Advaita Vision

Advaita for the 21st Century

Tattvabodha - Part 3

Notes on Tattvabodha
Dr. Vishnu Bapat

Dr. Bapat (72) was the co-founder of an Ayurvedic Pharmaceutical Industry and served as its Managing Director for 26 years until retirement. He is associated with several professional and spiritual bodies. He is now fully engaged in the study and practice of Vedanta.




Not available in printed form.


----- Unpublished -----

Where to Buy


Go to Part 2

1. Eligibility for self-enquiry (cont)

अधिकारी - Four-fold qualification (cont)

3. Discrimination

नित्यानित्यवस्तुविवेकः कः ? नित्यवस्त्वॆकं ब्रह्म तद्व्यतिरिक्तं सर्वमनित्यम् ।
अयमेव नित्यानित्यवस्तुविवेकः ।।३. ।।

नित्यानित्यवस्तुविवेकः – discrimination between the permanent and impermanent  कः – which are they नित्यवस्तु - the eternal - एकम् – alone - ब्रह्म - the Reality - तत् –व्यतिरिक्तम् – different from that सर्वम् – all - अनित्यम् – are ephemeral - अयम् – this - एव - alone - नित्य – अनित्य – वस्तु –विवेकः - discrimination between the permanent and impermanent.

What is meant by discrimination between the permanent and impermanent? The Reality alone is eternal; everything else is ephemeral. This conviction alone is the discrimination between permanent and impermanent.

नित्यानित्यवस्तुविवेकः – विवेक is the capacity of the intellect to distinguish and categorise one thing from another. This is the first qualification of four-fold discipline. Even animals have some sort of viveka. They can recognize their own species; they can separate edible and inedible objects, a friend from a foe. It is only in humans that this faculty is developed. There are many types of viveka of them नित्यानित्यवस्तुविवेक only is the way to attain God.
अंश-अंशि विवेक – relationship between part and the whole
साधना-साध्य विवेक –
discrimination between the means and the goal
श्रेय-प्रेय विवेक -
discrimination between the good and pleasant
or आत्मा-अनात्मा विवेक - discrimination between the eternal and ephemeral.
We are concerned here with the last viveka viz. eternal and ephemeral nature of object. The world is in a state of flux, all the things are changing, the size and weight changes, and body turns old and the hairs grey, mood changes, moral values change and the relationship changes. The whole world of creation exists within the framework of time and space. There is a date of birth and date of death for the matter, circumstances and relationship. A thing which is not permanent cannot give us permanent security. So we should not depend on it for support and security.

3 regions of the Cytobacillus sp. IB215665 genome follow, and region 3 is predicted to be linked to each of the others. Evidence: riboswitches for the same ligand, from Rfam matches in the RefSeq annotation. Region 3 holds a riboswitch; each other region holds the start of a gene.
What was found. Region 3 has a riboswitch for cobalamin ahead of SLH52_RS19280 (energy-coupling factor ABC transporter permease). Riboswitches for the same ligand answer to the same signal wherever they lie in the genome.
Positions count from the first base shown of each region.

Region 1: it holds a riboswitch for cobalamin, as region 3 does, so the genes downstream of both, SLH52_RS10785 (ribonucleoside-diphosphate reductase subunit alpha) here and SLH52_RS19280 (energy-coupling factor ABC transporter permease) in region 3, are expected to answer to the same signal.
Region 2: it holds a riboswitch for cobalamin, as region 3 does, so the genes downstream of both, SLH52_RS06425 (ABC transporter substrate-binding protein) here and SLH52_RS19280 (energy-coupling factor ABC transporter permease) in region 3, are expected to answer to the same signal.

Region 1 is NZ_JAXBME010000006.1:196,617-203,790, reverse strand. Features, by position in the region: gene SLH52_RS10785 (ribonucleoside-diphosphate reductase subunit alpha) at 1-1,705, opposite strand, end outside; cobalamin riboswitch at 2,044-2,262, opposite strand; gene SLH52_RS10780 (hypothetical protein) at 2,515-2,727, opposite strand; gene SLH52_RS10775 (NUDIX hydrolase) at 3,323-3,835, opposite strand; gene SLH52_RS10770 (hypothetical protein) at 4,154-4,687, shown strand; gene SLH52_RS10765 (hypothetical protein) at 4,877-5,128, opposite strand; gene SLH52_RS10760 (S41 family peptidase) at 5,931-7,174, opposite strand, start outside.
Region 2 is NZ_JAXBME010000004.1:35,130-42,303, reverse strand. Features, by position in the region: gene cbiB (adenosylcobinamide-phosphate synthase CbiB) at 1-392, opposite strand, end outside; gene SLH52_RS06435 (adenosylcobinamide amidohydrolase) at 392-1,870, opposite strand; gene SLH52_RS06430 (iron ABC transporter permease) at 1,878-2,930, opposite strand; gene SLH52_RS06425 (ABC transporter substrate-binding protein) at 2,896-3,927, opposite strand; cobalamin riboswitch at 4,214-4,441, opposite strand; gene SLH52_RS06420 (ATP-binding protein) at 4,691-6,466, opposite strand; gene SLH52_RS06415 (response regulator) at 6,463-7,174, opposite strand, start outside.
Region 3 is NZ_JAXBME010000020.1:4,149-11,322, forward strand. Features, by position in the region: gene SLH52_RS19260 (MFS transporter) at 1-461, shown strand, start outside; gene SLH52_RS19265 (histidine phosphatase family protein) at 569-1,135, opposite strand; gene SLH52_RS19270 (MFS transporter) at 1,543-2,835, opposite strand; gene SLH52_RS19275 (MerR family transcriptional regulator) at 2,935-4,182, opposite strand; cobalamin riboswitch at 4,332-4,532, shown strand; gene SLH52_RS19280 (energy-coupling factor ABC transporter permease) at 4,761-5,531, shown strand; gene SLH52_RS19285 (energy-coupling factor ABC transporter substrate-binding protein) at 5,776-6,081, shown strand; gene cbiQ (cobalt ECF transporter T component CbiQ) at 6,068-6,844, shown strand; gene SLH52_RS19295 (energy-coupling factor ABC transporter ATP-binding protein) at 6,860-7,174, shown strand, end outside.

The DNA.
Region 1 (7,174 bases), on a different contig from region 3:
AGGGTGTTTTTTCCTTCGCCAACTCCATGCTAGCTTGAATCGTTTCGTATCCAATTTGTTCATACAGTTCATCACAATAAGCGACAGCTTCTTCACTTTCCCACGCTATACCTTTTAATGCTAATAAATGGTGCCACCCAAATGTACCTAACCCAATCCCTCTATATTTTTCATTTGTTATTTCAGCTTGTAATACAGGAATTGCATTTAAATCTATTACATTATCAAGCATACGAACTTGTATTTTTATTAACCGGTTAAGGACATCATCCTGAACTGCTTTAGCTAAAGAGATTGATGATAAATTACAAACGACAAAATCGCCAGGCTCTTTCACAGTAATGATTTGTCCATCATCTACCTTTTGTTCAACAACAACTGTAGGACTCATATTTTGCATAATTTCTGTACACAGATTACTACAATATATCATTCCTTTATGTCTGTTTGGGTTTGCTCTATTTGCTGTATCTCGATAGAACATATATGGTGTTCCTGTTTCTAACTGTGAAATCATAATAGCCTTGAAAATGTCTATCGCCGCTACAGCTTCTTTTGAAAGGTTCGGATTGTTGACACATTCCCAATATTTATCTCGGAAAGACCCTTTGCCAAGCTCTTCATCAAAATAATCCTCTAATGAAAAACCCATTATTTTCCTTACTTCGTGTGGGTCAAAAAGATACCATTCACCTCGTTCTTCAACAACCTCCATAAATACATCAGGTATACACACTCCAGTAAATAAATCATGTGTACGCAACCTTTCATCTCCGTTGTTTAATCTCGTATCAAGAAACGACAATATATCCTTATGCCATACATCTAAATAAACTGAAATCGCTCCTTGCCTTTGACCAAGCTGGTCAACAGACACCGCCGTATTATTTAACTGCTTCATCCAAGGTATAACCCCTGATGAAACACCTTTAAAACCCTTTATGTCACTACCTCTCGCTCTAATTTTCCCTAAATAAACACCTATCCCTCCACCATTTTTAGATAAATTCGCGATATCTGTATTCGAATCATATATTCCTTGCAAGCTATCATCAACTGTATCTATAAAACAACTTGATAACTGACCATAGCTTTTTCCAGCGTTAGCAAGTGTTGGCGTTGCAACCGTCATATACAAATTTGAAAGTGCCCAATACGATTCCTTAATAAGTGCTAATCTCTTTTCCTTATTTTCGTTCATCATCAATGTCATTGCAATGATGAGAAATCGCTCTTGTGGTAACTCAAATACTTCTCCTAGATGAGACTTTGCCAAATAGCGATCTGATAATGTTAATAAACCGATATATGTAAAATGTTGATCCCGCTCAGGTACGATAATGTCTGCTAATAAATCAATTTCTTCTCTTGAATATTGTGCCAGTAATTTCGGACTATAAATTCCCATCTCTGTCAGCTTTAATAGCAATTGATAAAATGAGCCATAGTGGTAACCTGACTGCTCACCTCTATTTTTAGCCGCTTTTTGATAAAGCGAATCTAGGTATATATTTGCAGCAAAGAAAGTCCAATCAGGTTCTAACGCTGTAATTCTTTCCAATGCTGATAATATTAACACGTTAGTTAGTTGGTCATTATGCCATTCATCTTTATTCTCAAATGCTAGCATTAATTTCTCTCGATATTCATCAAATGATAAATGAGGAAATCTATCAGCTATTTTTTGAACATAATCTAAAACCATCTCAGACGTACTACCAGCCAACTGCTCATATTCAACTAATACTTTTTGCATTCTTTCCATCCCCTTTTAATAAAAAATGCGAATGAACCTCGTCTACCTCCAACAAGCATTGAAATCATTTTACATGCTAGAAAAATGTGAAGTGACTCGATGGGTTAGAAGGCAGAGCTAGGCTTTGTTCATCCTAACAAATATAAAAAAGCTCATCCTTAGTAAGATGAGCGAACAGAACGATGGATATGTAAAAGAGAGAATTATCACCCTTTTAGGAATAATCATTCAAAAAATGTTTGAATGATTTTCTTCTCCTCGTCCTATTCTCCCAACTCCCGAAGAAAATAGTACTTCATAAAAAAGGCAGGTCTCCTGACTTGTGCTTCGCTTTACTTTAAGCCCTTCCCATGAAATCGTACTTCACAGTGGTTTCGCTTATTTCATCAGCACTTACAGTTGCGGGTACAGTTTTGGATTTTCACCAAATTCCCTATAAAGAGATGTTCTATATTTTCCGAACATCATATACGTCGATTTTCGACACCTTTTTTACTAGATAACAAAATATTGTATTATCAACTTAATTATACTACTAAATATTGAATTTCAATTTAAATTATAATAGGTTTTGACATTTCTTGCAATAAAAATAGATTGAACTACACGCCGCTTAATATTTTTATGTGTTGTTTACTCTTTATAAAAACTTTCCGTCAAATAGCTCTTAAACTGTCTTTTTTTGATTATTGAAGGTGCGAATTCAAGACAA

The world can give us a lot of things like entertainment, education, opportunity for service, growth and spiritual Sadhana. But it cannot give permanent support and security. So the viveka says: do not depend on the world for security. The only thing that is permanent and dependable is God or Brahman.

नित्यवस्तु एकम् ब्रह्म तद्व्यतिरिक्तम् सर्वम् अनित्यम् – All the things are changing and it is only Brahman or God who is changeless. The wisdom of this viveka is called nitya-anitya vastu viveka. This is the first lesson we learn. A river flows constantly. Its water changes every moment. But the river bed is the same all the time. Relatively here, water is anitya and river bed is nitya.

अयम् एव नित्य अनित्य वस्तु विवेकः –This is the faculty of discriminating between fixed and fleeting objects.

4. Dispassion

विरागः कः ? इहस्वर्गभोगेषु इच्छाराहित्यम् ।
विरागः - dispassion कः – what इहस्वर्गभोगेषु – in the enjoyments in this world and heaven इच्छाराहित्यम् – lack of desire.

What is dispassion? The absence of desire for enjoyments (of the fruit of action) in this world and in heaven.

विरागः कः – What is dispassion. It is absence of passion. It is also called वैराग्य. This is the second qualification of the four-fold discipline. As one learns that the world cannot give us permanent happiness and security, we should depend less and less on the world for our needs. This weaning away of the world is called viraga or vairagya. This word has been understood wrongly. People think that going away to the forest dejected with the enjoyments of worldly life is dispassion or renunciation. Dispassion does not mean secluded living away from society or despising it. As per the definition given here, dispassion is absence of desire for enjoyment of fruits of action either in this world or the next. Viraga is when a man realizes that the joy is not in the objects but in our attachment to it. Objects per se do not cause passion. Our attachment or desire to enjoy it causes joy or sorrow; likes and dislikes. One with dispassion does not like even the pleasures of heaven. Nachiketa declined all the pleasures of heaven offered to him by the lord of death. Dispassion and discrimination support each other. Dispassion is a natural consequence of Discrimination.

Contact Dr. Bapat at if you have any comments or questions.

Go to Part 4


Page last updated: 19-Jun-2015